The Freedom to Be Free at Work

Nicholas Smith in IAI:

If we were to stop and ask ourselves how our lives might be improved, one likely answer that might occur to us is that we should spend less time at work. At least that is what the statistics suggest.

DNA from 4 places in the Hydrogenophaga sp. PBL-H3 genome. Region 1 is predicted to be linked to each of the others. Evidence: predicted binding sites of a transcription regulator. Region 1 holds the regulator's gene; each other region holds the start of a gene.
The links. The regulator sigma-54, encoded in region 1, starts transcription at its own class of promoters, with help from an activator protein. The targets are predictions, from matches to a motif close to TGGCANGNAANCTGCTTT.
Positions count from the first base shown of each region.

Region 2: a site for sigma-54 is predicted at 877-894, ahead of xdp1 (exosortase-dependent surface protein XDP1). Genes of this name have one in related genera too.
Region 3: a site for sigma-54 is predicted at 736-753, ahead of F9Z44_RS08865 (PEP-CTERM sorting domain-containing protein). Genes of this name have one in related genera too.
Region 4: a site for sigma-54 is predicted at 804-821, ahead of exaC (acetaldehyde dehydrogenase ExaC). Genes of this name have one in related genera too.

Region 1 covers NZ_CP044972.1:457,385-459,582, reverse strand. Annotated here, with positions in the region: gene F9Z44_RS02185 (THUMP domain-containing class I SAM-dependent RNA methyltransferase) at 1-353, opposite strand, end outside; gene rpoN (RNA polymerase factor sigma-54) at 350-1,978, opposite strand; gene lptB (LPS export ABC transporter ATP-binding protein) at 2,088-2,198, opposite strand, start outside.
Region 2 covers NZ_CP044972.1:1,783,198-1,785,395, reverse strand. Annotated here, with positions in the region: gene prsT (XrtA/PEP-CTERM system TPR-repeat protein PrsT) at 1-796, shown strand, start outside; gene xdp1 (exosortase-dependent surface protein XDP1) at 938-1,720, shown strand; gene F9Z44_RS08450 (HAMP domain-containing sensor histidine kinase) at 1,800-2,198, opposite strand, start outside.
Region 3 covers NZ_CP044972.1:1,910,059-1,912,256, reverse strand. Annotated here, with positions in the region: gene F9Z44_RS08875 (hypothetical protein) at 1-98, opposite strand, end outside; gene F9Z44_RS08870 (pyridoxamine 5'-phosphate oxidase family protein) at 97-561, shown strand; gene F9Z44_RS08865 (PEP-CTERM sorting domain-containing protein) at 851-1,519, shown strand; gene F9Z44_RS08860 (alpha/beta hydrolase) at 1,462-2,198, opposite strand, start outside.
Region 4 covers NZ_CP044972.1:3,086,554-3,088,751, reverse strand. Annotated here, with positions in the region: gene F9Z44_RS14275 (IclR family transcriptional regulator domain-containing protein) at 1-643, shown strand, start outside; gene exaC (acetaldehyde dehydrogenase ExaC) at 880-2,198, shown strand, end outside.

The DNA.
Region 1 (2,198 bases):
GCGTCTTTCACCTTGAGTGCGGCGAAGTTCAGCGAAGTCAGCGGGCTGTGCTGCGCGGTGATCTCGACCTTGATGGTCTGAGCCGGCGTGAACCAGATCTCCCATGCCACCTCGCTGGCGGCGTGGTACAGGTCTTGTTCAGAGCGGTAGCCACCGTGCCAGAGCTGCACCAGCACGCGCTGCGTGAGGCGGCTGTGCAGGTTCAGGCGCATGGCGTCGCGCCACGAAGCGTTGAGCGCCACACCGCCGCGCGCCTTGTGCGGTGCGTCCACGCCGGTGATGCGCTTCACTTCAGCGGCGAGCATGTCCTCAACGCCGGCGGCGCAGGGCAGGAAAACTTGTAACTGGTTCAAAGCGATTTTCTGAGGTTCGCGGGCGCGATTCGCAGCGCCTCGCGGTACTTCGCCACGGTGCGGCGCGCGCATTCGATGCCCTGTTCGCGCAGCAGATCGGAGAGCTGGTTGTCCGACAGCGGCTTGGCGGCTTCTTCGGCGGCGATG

…In her book The Human Condition (1958), Arendt argued that most of what we now do when we say we ‘work’ has the essential character of what she calls ‘labour’. Labour resembles the artisanal work of previous times in that it is a means to an end, but unlike work in its true sense, which leaves some enduring useful object behind, it produces something to be consumed, and is done for the sake of empowering one’s consumption. Labour is our ‘metabolism with nature’, a phrase Arendt borrows from Marx, which ties us to the eternally recurring cycle of life. Labouring activity, no less than the behaviour of any other living organism, inherently lends itself to scientific measurement and enhancement. For this reason, well-meaning efforts to humanise labour were, in her view, futile and ill-conceived. But labour, however highly valued it is in the modern world, represents only one aspect of the human condition. Human beings are also capable of what Arendt calls ‘speech and action’, in which they deliberate over matters of common concern and act together. It is only through action in this true sense, Arendt believed, that human beings show themselves to be more than members of a species, or cogs in a machine, and appear to themselves in their uniqueness and plurality. When we act, in this sense, we break out of the cycle of endless repetition and bring about something genuinely new, something unpredictable. In the making and retelling of history, Arendt thought, we attain a kind of immortality, or at least some redemption of our earth-bound, life-bound condition, our condition qua labouring animal. 

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